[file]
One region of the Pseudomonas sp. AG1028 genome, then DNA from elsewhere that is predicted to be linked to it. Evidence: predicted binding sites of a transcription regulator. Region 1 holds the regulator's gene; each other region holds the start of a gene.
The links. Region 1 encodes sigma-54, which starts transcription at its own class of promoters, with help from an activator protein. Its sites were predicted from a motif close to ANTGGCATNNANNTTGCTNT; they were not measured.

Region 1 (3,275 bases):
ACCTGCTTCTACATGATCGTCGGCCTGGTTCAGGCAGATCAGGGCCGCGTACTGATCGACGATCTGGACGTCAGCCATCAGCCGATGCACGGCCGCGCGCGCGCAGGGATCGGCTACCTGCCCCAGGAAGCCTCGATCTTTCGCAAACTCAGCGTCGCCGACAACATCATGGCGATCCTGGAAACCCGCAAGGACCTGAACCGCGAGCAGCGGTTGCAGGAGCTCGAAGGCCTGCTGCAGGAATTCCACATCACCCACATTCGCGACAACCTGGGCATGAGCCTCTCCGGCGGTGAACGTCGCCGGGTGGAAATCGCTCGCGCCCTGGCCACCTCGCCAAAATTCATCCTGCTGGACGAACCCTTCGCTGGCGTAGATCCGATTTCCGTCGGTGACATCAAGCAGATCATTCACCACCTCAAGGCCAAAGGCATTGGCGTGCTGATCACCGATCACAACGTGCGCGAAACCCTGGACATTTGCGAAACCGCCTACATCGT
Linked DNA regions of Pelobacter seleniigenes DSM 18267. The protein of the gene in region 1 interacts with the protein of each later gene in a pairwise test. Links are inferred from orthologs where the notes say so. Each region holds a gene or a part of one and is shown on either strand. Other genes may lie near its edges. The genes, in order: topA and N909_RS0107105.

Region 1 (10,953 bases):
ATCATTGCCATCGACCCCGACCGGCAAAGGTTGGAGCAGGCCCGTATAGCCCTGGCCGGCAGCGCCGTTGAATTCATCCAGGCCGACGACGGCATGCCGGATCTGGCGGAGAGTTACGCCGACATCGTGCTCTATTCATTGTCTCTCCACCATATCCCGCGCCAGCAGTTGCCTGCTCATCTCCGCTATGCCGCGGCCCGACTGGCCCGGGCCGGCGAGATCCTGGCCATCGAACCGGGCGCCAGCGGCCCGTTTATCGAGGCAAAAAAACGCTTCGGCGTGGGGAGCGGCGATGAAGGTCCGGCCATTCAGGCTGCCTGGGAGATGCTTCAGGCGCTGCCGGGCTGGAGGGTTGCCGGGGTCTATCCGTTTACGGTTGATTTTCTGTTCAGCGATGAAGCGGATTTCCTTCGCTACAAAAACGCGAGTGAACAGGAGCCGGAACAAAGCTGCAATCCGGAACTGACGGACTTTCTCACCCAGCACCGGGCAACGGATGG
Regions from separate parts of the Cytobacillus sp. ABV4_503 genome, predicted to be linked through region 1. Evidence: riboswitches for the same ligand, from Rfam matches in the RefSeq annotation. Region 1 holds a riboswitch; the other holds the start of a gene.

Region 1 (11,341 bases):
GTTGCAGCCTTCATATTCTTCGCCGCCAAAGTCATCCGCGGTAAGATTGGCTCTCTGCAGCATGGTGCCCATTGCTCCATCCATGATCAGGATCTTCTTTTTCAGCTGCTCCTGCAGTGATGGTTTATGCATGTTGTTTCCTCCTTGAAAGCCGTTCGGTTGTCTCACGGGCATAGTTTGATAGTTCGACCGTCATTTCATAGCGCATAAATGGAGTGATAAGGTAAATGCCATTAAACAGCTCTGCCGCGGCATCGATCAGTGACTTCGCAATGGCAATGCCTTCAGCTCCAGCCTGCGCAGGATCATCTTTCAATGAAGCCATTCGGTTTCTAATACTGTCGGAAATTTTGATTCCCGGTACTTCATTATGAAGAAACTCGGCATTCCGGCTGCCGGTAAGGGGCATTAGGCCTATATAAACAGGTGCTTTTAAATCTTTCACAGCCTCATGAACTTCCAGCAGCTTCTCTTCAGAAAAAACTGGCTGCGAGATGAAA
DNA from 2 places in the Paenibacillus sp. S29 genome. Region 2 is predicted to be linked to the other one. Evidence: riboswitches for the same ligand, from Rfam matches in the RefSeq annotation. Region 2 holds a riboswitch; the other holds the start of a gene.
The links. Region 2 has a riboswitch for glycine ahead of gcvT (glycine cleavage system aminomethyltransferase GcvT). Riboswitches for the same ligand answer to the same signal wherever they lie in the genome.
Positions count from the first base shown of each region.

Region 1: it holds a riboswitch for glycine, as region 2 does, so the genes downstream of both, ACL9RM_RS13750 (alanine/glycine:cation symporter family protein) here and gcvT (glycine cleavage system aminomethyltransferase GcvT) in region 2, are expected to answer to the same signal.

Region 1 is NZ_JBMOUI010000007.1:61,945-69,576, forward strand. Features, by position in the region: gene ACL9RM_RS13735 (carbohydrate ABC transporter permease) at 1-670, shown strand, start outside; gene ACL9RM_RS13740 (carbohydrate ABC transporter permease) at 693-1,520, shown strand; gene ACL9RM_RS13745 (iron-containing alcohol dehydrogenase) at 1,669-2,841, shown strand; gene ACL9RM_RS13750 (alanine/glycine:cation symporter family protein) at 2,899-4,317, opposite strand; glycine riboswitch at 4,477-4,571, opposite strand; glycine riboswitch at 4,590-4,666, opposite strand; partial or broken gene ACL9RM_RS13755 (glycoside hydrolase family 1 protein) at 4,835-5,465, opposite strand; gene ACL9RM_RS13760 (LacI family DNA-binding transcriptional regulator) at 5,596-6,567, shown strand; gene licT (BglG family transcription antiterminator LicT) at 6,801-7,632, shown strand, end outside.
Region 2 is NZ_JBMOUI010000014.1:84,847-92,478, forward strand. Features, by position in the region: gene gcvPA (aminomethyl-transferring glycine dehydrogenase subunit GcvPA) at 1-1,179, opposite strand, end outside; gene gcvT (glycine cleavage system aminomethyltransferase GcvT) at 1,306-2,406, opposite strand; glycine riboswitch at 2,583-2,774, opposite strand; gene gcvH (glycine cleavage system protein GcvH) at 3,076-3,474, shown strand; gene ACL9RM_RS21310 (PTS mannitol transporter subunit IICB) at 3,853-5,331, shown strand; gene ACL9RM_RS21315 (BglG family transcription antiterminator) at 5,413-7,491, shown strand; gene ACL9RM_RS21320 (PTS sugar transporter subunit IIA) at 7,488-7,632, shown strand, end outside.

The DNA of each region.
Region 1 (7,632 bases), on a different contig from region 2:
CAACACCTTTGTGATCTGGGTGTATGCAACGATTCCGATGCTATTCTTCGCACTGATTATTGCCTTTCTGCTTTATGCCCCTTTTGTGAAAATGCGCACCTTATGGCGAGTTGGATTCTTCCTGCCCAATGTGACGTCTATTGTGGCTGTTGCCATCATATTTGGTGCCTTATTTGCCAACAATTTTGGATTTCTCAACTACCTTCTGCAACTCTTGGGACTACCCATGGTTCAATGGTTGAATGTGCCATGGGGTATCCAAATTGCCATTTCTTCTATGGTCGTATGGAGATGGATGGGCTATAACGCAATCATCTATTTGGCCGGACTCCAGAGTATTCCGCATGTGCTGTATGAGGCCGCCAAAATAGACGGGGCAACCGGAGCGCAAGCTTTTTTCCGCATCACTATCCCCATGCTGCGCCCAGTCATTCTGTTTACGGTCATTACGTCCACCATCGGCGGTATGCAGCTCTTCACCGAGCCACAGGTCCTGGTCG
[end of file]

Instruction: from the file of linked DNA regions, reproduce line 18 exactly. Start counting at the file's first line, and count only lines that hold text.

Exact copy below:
Region 1 (7,632 bases), on a different contig from region 2: